Often times those are some of the attributes we equate with a good read.

In this case, by using this feature we are allowed access to what others have thought as significant. We can choose to agree or we can choose to disagree. But by being aware that others have found this part of the book as being important we get a virtual heads-up. I suspect that many would choose to disable the feature. I am sure I would only utilize it on a subject by subject or author by author basis. And I could always disagree with what others had deemed as significant.

But here are two of the many cruxes of the article: the day of the solitary reader quietly bringing knowledge to him/herself may be over and we learn differently and make greater headway when we learn (read) in a social setting. I have simplified the arguments here and the author of the article did a much better job of explaining these major points.

I had never thought of the reading experience as a social activity before.

There are many types of reading that are very good in a social condition. Poetry is an easy example. What is interesting here is that we could use the social give and take of highlighting as a cue. It is not a discussion per se, because we don’t know why someone has highlighted the point. You still have to work out the why for yourself. What we do know is that someone saw some bit of insight in that section, so we might want to give it a bit more thought. Another interesting aspect of the feature is that sections and what is highlighted might change over time. Highlighted sections may come and go and different sections may have more significance after a second reading.

This feature should not be viewed as another indicator of the end of the world of reading; or as another cobblestone on the road of good intentions. It is not. Nor is it another conspiracy to turn our local library into a downloadable venue without any physical books left in the stacks. I see both the ereader and the popular highlight feature are extensions of the reading experience. And as with using any ereader it is not the same as using a book. It is a different experience. They are not the same; but that is as it should be because you do not want the same experience from reading both a physical book and an ereader.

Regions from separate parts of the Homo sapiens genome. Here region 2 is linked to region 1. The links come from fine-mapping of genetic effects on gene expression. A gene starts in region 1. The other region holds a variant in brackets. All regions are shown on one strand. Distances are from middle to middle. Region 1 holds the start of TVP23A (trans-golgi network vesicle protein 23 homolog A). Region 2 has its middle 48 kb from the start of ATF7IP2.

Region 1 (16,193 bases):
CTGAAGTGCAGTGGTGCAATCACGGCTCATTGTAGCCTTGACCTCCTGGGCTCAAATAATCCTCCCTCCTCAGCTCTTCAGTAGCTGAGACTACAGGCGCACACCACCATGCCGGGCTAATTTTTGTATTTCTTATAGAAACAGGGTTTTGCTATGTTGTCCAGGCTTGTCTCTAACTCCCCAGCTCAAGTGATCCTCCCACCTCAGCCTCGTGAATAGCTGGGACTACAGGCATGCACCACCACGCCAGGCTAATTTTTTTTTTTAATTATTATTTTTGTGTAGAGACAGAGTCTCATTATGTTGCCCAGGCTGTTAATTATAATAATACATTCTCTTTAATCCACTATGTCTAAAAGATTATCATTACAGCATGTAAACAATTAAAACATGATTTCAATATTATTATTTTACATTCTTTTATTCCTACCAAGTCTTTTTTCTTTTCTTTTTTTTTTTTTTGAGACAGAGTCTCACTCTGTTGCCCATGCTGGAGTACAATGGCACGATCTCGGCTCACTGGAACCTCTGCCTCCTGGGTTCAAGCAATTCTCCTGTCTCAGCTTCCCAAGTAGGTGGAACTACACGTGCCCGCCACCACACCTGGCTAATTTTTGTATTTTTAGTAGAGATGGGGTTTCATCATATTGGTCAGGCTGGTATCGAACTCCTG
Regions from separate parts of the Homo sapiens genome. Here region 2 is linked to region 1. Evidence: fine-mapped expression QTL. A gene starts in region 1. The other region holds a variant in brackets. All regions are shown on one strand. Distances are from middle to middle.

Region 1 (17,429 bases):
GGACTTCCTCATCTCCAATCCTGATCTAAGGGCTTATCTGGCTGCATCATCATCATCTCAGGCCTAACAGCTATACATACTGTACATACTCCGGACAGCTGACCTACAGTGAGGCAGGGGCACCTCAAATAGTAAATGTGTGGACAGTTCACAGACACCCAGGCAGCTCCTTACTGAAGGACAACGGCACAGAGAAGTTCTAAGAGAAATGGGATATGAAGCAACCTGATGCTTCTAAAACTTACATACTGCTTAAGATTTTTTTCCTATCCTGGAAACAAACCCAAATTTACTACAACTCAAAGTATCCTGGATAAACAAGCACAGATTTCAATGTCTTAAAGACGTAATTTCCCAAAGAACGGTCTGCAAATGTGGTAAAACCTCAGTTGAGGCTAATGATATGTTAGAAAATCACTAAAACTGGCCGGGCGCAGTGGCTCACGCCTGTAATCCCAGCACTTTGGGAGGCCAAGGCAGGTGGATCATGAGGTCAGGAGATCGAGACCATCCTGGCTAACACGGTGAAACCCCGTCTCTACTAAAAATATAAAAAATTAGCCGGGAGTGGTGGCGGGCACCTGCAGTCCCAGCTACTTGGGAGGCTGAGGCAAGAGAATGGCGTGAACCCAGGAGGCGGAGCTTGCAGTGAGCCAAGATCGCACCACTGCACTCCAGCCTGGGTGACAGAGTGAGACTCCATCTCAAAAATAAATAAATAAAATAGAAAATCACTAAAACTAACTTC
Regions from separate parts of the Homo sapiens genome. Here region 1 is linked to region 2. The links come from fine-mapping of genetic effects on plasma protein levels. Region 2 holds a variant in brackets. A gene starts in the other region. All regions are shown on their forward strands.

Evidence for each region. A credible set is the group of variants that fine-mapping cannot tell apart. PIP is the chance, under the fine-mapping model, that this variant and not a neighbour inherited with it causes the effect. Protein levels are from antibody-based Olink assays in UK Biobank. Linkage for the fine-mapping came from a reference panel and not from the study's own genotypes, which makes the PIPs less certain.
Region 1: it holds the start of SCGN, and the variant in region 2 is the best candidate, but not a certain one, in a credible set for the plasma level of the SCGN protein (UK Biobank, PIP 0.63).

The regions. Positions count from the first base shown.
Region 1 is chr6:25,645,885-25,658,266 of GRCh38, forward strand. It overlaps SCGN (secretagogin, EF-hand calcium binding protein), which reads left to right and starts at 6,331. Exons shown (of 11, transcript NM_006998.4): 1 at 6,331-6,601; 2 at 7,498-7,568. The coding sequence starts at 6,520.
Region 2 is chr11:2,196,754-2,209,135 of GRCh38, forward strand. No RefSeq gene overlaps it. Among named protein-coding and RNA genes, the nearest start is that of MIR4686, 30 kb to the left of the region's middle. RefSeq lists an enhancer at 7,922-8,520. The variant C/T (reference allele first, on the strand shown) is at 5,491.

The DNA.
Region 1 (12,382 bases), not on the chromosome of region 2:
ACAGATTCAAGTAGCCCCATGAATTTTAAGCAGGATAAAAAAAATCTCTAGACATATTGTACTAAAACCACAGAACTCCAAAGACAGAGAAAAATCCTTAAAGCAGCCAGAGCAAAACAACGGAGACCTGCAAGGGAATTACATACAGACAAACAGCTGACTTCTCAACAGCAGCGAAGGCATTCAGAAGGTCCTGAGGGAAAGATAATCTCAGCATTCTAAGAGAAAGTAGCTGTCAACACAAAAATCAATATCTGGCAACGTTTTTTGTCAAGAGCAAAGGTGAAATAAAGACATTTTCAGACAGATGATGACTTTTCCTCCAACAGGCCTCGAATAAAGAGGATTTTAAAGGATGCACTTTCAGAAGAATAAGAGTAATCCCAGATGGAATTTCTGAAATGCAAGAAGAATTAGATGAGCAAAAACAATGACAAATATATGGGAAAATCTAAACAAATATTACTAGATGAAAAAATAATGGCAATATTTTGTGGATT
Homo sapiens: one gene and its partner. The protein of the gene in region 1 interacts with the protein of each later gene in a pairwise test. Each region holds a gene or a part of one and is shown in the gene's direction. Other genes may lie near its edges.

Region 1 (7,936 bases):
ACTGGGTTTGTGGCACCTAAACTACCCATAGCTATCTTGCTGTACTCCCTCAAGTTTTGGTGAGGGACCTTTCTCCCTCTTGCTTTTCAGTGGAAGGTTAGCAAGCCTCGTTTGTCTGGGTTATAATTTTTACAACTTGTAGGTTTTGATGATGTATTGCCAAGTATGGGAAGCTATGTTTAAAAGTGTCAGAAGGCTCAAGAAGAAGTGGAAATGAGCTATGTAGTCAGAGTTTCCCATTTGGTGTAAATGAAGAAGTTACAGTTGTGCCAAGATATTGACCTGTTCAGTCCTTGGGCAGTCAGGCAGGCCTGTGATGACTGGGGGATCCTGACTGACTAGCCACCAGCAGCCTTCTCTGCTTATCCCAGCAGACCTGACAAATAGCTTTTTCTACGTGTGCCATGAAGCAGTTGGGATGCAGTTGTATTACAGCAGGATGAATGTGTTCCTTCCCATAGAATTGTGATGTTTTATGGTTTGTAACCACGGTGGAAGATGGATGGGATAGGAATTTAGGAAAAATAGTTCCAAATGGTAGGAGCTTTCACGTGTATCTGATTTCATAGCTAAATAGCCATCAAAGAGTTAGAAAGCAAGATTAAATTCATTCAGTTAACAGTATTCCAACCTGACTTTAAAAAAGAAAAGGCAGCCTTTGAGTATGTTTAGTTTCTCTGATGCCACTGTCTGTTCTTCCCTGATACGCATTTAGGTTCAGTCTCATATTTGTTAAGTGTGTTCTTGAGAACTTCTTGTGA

See you at the Library,

Tuesday, June 15, 2010

OJT or Expanding my eHorizons

A little while ago I decided to investigate the downloadable audio books available via the SLFL and CEF’s websites. What brought this about was that a patron came in one evening and ambled over to the books on cd collection. Sometimes when you go to the library no matter what is available nothing strikes you. Our patron had this experience. I went over and we talked about different authors, narrators and books available. Still, no dice. Now I’m thinking, “Hmmm, what to do?” Luckily our patron likes both fiction and non-fiction offerings so we were able to locate an appropriate item. As we returned to the Cric Desk the question of the downloadable books available from our website came up. So we quickly went online to see what the deal was. After a few frustrating minutes I discovered that this was going to take some focus and vowed to learn how to do it before our patron returned to the library. When I got home that evening I sallied forth to download something, anything. I’ll cut to the quick. I did successfully download an audio book.

Here is what I did.

First off don’t be in a rush. In fact, if you like watching baseball you might want to combine the two activities. Don’t worry, if something really good happens on the diamond you’ll see it again on the replay. And as in downloading any software or files, read all the available information on the screen first and then click “okay” or “next”. You might also want to check out the FAQs before you begin.

The first thing you’ll have to do is set up an account with NetLibrary. I went through the CEF webpage to do this. You will need your local library card. Actually what you need is your library card number. That fourteen digit bar code number that lets you take out books etc from the SLFL. So, unless you’ve memorized your library number, you’ll need your library card. You need an account from NetLibrary so that you can download the necessary management software to then download and run the audio books. It is not hard, just follow the prompts. You set up a user name and password, you know the drill. Then you can download the management software. Just to let you know, you are now about half way to actually getting a downloadable book on your computer or device.